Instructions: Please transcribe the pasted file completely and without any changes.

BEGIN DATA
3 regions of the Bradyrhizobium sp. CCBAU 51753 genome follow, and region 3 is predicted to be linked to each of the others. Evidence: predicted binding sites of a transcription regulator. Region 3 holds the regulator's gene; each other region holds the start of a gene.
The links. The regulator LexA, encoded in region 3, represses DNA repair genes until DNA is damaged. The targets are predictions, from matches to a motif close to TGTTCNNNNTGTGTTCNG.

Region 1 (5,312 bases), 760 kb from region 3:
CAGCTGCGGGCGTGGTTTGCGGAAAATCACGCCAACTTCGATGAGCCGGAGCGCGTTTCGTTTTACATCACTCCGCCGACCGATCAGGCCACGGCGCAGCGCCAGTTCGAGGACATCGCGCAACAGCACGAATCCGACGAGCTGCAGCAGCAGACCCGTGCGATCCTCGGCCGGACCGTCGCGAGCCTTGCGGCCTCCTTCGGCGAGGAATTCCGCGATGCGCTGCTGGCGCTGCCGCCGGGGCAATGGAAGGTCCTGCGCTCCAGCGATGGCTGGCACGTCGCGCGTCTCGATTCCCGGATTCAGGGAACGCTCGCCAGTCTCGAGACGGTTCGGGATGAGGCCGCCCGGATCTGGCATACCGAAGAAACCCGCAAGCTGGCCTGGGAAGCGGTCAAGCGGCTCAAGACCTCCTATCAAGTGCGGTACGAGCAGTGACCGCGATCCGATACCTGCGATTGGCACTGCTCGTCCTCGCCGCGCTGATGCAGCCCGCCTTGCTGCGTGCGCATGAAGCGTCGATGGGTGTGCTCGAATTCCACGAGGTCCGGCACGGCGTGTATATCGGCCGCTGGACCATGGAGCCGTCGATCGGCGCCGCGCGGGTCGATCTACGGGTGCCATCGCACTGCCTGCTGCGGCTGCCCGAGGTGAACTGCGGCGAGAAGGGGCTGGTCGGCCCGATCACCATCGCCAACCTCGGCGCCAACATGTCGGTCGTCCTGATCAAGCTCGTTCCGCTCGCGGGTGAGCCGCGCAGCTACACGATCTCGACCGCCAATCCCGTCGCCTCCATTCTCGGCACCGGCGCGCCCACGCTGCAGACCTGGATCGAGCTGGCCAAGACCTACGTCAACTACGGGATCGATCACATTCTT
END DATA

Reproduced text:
3 regions of the Bradyrhizobium sp. CCBAU 51753 genome follow, and region 3 is predicted to be linked to each of the others. Evidence: predicted binding sites of a transcription regulator. Region 3 holds the regulator's gene; each other region holds the start of a gene.
The links. The regulator LexA, encoded in region 3, represses DNA repair genes until DNA is damaged. The targets are predictions, from matches to a motif close to TGTTCNNNNTGTGTTCNG.

Region 1 (5,312 bases), 760 kb from region 3:
CAGCTGCGGGCGTGGTTTGCGGAAAATCACGCCAACTTCGATGAGCCGGAGCGCGTTTCGTTTTACATCACTCCGCCGACCGATCAGGCCACGGCGCAGCGCCAGTTCGAGGACATCGCGCAACAGCACGAATCCGACGAGCTGCAGCAGCAGACCCGTGCGATCCTCGGCCGGACCGTCGCGAGCCTTGCGGCCTCCTTCGGCGAGGAATTCCGCGATGCGCTGCTGGCGCTGCCGCCGGGGCAATGGAAGGTCCTGCGCTCCAGCGATGGCTGGCACGTCGCGCGTCTCGATTCCCGGATTCAGGGAACGCTCGCCAGTCTCGAGACGGTTCGGGATGAGGCCGCCCGGATCTGGCATACCGAAGAAACCCGCAAGCTGGCCTGGGAAGCGGTCAAGCGGCTCAAGACCTCCTATCAAGTGCGGTACGAGCAGTGACCGCGATCCGATACCTGCGATTGGCACTGCTCGTCCTCGCCGCGCTGATGCAGCCCGCCTTGCTGCGTGCGCATGAAGCGTCGATGGGTGTGCTCGAATTCCACGAGGTCCGGCACGGCGTGTATATCGGCCGCTGGACCATGGAGCCGTCGATCGGCGCCGCGCGGGTCGATCTACGGGTGCCATCGCACTGCCTGCTGCGGCTGCCCGAGGTGAACTGCGGCGAGAAGGGGCTGGTCGGCCCGATCACCATCGCCAACCTCGGCGCCAACATGTCGGTCGTCCTGATCAAGCTCGTTCCGCTCGCGGGTGAGCCGCGCAGCTACACGATCTCGACCGCCAATCCCGTCGCCTCCATTCTCGGCACCGGCGCGCCCACGCTGCAGACCTGGATCGAGCTGGCCAAGACCTACGTCAACTACGGGATCGATCACATTCTT